Islands in the Net by Bruce Sterling is a lauded science fiction novel about two yuppies who get sucked into the backdoor of the black market and political intrigues when their corporation gets the blame for a political assassination.
The novel starts out mildly enough and Sterling writes in a very approachable manner, so much so that the beginning of the book comes off as a little on the boring side. This part is saved by the interesting futuristic tech, cultural, and socio-political predictions made by the author. The “Net” referred to in the title is, as you might have guessed, a reference to the Internet, which was pretty brand spanking new in 1988 when the novel was published. It’s fascinating to look back in the year 2016 and see what technological advancements were thought to have been made versus how they have turned out.
In the novel the “Net” is actually far less advanced in the years of the 2020s than it has turned out to be in our real life 2016. I’m glad that we have the better one!
Another predicted advancement in the use of drones which came as a surprise to me, I’m not sure why. Drones and their abilities play a short but crucial role in advancing the plot in the book and the character’s reactions to the drones are about how I feel about them myself. Very interesting but also menacing and creepy. Aside from that video calls are hinted at being nearly the height of technology in this future world but they are only one-way pre-recorded messages. THC is widely available in a concentrated form and is especially used by people in the various semi-anarchic “Islands”. A lot of science fiction refers to people taking drugs, usually in the context of enhancement to super-human states that we are incapable of reaching currently in real life. It was kind of refreshing that for once a drug in a science fiction book is just good old-fashioned marijuana, if in an advanced state. It’s also mentioned that a black president of the United States had come and gone, something that will be true now as well. In the book the president was named George Washington and little else is explained as this is just a reference to a fairly distant past.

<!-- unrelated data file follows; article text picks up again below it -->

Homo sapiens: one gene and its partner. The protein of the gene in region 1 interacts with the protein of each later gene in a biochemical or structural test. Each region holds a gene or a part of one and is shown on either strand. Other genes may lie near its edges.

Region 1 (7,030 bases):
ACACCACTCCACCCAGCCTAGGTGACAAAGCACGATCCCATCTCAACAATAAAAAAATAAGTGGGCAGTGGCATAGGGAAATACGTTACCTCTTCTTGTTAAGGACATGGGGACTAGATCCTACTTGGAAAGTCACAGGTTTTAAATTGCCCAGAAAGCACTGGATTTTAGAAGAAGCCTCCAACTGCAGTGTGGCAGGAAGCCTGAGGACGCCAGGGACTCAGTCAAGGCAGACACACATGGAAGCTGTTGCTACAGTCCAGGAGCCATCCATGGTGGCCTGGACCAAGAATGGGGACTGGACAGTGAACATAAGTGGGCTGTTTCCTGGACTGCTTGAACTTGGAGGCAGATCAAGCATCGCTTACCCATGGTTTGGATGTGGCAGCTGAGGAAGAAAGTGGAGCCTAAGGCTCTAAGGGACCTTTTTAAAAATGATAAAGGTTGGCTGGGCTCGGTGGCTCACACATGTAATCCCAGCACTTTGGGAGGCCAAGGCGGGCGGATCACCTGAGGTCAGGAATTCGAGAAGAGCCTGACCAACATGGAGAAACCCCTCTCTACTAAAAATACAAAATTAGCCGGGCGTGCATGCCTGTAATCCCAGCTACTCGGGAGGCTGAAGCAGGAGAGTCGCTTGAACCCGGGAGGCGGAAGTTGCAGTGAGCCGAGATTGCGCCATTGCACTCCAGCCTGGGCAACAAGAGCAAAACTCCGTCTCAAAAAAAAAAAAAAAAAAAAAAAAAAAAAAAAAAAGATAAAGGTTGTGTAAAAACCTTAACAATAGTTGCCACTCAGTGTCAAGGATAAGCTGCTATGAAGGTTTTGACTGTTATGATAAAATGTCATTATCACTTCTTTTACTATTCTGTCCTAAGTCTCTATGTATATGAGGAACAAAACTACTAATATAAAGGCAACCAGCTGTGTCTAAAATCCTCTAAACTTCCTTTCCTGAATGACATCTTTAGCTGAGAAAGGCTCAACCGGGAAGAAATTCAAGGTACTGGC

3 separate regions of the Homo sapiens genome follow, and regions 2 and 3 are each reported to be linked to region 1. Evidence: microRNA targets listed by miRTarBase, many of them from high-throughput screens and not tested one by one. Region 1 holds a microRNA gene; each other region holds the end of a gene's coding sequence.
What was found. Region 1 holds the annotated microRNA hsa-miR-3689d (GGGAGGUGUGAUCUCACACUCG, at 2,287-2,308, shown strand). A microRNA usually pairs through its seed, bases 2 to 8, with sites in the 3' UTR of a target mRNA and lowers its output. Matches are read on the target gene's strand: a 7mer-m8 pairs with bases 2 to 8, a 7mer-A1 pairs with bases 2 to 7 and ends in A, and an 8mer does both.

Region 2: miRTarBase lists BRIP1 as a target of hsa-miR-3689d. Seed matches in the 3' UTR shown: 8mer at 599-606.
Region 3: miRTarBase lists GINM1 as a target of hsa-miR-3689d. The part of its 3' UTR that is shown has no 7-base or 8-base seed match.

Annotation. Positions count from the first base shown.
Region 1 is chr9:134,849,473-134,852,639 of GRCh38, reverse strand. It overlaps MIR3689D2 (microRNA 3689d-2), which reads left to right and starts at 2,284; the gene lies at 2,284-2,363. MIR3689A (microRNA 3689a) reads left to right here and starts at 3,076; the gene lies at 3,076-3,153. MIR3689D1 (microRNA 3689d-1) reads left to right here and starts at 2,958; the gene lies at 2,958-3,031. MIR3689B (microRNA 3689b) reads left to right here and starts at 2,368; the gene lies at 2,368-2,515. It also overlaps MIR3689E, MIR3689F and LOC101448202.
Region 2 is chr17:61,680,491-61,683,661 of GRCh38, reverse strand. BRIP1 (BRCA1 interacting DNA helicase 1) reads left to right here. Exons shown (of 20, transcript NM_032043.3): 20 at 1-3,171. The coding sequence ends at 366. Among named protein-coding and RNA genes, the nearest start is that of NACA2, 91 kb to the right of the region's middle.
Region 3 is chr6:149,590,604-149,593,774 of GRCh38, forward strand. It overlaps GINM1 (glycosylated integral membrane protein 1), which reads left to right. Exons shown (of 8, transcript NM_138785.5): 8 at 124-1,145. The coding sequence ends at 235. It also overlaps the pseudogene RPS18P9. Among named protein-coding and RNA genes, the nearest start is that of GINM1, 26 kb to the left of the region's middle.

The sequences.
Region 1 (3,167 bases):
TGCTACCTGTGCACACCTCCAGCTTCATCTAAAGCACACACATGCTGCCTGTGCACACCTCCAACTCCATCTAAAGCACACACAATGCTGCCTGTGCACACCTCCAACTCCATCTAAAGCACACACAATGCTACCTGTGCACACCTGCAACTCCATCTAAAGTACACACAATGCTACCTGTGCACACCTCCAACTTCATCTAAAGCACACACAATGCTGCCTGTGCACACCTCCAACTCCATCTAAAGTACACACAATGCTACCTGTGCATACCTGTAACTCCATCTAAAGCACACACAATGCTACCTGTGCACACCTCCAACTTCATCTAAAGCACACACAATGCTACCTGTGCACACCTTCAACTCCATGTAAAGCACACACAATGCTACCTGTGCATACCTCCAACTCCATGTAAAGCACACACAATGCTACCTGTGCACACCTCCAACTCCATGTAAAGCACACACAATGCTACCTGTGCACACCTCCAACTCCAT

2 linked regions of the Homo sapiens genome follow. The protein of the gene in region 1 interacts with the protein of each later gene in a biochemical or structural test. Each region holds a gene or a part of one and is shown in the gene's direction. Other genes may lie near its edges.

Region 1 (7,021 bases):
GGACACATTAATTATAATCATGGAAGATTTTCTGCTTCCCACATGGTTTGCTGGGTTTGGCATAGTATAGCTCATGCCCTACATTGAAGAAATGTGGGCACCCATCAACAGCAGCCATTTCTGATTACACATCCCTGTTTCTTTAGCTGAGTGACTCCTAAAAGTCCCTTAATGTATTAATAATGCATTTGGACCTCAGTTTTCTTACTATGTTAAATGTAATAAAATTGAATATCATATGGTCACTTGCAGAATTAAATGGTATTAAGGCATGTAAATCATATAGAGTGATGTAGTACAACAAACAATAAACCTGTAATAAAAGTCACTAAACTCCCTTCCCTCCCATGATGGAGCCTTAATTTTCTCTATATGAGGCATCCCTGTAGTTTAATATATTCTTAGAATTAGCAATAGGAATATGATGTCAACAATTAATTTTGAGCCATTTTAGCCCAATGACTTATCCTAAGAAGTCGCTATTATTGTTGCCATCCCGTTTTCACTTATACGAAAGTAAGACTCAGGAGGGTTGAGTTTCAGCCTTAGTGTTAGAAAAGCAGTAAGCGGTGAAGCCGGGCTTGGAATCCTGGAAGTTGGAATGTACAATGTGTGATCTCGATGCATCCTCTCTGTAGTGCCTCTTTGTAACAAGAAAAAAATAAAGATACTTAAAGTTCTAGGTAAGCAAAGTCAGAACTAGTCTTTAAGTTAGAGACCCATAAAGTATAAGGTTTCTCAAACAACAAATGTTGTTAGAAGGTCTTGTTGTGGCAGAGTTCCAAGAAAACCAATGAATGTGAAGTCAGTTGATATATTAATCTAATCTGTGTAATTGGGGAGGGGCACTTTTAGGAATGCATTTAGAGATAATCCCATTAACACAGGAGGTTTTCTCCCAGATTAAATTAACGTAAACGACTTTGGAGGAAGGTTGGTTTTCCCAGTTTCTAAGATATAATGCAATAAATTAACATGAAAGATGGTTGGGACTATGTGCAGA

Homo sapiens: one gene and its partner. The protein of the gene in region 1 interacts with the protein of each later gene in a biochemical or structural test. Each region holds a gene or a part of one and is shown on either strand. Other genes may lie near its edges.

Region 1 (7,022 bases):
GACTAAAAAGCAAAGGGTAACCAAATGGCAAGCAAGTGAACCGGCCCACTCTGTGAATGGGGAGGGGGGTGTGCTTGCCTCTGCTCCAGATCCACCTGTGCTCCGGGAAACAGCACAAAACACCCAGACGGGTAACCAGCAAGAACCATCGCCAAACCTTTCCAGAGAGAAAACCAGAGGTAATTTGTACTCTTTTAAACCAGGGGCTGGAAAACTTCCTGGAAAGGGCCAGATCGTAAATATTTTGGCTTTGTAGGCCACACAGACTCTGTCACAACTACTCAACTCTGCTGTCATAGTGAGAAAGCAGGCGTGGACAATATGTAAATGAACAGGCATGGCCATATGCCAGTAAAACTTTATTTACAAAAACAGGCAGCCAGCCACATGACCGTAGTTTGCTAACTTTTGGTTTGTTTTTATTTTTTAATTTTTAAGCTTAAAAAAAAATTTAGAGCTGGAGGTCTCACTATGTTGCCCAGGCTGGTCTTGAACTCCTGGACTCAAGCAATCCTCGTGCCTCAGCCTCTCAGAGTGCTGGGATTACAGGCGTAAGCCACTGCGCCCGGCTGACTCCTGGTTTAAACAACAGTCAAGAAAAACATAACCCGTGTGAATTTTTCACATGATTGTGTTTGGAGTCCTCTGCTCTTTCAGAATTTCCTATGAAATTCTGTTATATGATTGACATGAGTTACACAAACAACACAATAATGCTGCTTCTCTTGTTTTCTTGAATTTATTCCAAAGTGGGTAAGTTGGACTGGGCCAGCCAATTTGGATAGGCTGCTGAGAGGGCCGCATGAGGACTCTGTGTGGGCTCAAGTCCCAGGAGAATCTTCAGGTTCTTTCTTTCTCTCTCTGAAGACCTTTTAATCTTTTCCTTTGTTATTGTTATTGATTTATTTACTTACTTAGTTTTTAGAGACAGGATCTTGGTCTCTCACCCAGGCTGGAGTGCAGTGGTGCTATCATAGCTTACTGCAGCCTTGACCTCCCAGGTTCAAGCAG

For me another refreshing part of the book was that the main character of the book was female. Not just female but one who’s success comes from intelligence and corporate savvy rather than sex appeal or kicking ass (which often seems to just be derived from sex appeal). Te best part though is that even though Laura and her husband have a baby together, guess who takes the baby when they split up and one of them needs to do dangerous stuff?! Usually this is the part where they conveniently get rid of the strong female lead and the guy goes on to kick butt, especially in the movies. Instead her husband takes the baby to shelter and Laura gets on with her mission which gets even grittier real fast.
This book has a slow start in some ways but the action picks up quickly and continues to heat up!
I love reading about a bizarro version of our current world and looking back on the interesting ways things were supposed to have turned out. As per usual the book is much more interesting than the reality of things, although we’ve still got a decade or so for some of this advancement to take place. Honestly I am glad to not be living Laura’s life but I loved to be taken on a journey through it. Islands in the Net is worth picking up and reading through – it isn’t even a long read and the author’s voice is simple while walking us through a complex world, which can be a nice break sometime.
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